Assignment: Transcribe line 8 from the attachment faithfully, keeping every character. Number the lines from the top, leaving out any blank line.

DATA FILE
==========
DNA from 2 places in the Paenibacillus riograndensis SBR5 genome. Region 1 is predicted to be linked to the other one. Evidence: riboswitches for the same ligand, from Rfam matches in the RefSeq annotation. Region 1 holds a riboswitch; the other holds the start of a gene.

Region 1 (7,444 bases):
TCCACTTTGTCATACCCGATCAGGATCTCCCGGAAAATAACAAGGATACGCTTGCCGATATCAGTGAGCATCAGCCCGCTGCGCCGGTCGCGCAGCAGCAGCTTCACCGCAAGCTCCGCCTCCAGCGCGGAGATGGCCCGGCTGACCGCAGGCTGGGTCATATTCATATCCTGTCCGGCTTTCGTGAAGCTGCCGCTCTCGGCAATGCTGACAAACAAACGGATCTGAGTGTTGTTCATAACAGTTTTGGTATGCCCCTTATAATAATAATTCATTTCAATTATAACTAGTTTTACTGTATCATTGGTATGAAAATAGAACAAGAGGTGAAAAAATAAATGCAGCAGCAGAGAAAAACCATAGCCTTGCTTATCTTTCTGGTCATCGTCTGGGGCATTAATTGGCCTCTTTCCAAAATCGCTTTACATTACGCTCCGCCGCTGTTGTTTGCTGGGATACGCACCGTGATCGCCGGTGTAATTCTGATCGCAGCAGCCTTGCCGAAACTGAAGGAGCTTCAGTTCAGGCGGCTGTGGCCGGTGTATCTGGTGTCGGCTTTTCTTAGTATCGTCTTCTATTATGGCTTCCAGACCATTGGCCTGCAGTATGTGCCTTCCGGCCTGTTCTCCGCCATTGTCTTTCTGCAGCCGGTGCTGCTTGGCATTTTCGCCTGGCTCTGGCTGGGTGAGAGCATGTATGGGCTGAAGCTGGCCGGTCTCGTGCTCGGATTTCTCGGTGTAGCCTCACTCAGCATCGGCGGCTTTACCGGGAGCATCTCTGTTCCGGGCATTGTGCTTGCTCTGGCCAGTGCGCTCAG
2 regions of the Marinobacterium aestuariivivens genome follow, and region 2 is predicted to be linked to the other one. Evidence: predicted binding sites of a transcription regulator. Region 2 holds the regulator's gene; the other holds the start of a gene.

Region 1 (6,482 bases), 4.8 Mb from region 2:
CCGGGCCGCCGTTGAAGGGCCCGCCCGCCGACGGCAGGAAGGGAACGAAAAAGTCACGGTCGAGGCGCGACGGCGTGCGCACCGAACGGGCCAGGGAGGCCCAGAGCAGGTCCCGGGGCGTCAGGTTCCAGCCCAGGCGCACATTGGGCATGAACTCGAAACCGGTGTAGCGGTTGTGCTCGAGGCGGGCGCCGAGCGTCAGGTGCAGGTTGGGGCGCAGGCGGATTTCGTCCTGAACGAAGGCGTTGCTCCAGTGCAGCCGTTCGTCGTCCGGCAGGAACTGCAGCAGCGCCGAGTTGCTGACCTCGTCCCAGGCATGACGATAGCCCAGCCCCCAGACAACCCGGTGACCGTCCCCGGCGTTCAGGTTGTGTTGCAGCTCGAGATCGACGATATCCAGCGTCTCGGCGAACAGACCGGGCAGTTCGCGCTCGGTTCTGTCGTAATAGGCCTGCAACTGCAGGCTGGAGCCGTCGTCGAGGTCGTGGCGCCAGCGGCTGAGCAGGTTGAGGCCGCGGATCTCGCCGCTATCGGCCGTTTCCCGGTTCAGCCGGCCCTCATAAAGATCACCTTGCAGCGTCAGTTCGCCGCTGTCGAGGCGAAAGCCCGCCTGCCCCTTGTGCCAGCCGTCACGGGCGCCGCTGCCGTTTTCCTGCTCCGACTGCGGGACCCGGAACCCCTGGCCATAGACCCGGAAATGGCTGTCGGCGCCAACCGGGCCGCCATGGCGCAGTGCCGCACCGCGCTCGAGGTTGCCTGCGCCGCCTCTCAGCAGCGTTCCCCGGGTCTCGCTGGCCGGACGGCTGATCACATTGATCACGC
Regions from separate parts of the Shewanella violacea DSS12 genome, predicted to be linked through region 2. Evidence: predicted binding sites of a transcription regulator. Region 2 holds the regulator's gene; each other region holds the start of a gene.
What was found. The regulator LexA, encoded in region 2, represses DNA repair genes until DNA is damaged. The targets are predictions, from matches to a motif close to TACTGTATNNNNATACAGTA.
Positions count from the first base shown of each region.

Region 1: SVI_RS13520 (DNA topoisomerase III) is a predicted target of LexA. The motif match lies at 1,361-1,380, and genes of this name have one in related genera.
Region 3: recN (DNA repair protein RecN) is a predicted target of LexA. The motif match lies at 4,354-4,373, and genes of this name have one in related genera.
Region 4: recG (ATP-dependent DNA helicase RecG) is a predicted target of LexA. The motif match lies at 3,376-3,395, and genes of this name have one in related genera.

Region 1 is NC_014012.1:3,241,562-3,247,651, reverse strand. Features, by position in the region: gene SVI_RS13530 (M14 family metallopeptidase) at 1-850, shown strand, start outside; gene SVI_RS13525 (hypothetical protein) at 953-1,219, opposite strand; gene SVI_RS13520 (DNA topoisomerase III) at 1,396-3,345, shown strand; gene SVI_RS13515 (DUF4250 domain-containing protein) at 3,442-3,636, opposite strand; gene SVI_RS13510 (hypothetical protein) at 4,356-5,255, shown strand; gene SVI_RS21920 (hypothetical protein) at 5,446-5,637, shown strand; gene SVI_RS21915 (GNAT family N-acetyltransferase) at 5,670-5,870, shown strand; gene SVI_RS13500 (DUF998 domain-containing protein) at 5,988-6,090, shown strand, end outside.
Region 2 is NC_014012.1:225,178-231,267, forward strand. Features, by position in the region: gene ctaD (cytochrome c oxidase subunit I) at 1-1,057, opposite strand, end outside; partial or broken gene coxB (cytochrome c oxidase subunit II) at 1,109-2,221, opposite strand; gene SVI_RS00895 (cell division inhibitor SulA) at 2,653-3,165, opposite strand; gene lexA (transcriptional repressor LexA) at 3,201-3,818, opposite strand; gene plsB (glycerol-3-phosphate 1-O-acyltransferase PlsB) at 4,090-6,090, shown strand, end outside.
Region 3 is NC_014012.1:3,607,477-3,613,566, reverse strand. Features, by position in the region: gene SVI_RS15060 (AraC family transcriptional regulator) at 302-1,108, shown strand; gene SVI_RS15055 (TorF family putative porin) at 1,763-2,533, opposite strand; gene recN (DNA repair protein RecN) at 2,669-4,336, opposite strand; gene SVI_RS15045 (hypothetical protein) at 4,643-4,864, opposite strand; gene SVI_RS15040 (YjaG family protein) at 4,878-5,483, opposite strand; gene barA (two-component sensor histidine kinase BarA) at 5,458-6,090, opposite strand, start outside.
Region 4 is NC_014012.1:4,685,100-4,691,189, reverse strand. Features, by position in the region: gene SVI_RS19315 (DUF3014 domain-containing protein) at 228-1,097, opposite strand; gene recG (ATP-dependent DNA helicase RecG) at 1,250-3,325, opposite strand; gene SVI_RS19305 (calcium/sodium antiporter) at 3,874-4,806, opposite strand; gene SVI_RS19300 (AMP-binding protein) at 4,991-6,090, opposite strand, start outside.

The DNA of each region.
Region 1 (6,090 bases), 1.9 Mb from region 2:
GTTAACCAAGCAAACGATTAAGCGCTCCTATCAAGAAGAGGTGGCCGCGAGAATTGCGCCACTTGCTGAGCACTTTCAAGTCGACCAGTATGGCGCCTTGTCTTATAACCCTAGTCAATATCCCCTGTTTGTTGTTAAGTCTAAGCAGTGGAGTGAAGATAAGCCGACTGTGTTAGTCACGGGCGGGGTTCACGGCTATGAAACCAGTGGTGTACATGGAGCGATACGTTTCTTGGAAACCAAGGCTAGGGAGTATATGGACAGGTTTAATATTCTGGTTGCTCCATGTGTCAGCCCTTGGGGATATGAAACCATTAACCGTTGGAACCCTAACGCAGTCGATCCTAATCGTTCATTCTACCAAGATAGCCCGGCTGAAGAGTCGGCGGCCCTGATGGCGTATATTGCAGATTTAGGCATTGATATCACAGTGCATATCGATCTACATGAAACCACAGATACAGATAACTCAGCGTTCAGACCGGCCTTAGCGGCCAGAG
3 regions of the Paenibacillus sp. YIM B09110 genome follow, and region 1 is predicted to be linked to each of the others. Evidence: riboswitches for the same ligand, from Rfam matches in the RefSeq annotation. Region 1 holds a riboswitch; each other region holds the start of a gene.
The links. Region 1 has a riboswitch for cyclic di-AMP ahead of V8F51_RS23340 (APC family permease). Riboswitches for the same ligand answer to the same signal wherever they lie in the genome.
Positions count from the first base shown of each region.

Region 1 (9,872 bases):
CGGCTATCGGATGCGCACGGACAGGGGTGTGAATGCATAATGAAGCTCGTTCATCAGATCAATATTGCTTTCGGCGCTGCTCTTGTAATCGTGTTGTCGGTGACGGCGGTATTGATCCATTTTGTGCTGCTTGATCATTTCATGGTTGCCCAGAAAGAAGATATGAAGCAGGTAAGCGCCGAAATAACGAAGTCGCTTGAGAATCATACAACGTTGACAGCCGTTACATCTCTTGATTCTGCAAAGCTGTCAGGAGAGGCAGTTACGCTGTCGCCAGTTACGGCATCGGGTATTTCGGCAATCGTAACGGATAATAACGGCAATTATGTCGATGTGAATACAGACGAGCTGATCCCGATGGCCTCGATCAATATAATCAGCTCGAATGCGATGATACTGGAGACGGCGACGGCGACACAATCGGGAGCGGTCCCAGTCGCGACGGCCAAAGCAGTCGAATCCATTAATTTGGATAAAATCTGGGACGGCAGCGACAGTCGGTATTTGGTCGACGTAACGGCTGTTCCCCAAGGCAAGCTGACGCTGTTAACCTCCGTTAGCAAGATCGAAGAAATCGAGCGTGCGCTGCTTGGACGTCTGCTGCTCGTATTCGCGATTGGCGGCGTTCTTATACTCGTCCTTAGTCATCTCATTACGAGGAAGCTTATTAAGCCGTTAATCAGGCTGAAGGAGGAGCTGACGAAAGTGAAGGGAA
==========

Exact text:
What was found. The regulator LexA, encoded in region 2, represses DNA repair genes until DNA is damaged. The targets are predictions, from matches to a motif close to TACTGTATNNNNATACAGTA.